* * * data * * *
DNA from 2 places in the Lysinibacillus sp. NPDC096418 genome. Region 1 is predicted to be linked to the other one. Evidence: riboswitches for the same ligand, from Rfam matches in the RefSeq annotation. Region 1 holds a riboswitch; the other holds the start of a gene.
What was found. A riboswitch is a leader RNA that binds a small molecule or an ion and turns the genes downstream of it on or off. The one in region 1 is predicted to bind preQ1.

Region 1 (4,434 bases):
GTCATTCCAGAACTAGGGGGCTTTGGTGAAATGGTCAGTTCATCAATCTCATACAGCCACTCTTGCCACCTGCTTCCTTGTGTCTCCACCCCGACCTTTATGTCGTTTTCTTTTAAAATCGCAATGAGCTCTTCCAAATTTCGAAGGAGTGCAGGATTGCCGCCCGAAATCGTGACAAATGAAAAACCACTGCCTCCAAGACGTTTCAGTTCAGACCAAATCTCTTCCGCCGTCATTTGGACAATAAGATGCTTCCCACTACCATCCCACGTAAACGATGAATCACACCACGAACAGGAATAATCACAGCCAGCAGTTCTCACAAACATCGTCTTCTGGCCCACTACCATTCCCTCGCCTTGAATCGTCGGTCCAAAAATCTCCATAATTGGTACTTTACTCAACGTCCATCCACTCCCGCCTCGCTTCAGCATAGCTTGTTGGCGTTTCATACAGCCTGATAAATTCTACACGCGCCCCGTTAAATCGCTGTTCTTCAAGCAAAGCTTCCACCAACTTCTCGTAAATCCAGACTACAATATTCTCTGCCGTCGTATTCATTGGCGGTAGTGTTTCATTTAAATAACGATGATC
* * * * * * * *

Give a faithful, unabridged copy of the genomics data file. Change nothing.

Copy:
DNA from 2 places in the Lysinibacillus sp. NPDC096418 genome. Region 1 is predicted to be linked to the other one. Evidence: riboswitches for the same ligand, from Rfam matches in the RefSeq annotation. Region 1 holds a riboswitch; the other holds the start of a gene.
What was found. A riboswitch is a leader RNA that binds a small molecule or an ion and turns the genes downstream of it on or off. The one in region 1 is predicted to bind preQ1.

Region 1 (4,434 bases):
GTCATTCCAGAACTAGGGGGCTTTGGTGAAATGGTCAGTTCATCAATCTCATACAGCCACTCTTGCCACCTGCTTCCTTGTGTCTCCACCCCGACCTTTATGTCGTTTTCTTTTAAAATCGCAATGAGCTCTTCCAAATTTCGAAGGAGTGCAGGATTGCCGCCCGAAATCGTGACAAATGAAAAACCACTGCCTCCAAGACGTTTCAGTTCAGACCAAATCTCTTCCGCCGTCATTTGGACAATAAGATGCTTCCCACTACCATCCCACGTAAACGATGAATCACACCACGAACAGGAATAATCACAGCCAGCAGTTCTCACAAACATCGTCTTCTGGCCCACTACCATTCCCTCGCCTTGAATCGTCGGTCCAAAAATCTCCATAATTGGTACTTTACTCAACGTCCATCCACTCCCGCCTCGCTTCAGCATAGCTTGTTGGCGTTTCATACAGCCTGATAAATTCTACACGCGCCCCGTTAAATCGCTGTTCTTCAAGCAAAGCTTCCACCAACTTCTCGTAAATCCAGACTACAATATTCTCTGCCGTCGTATTCATTGGCGGTAGTGTTTCATTTAAATAACGATGATC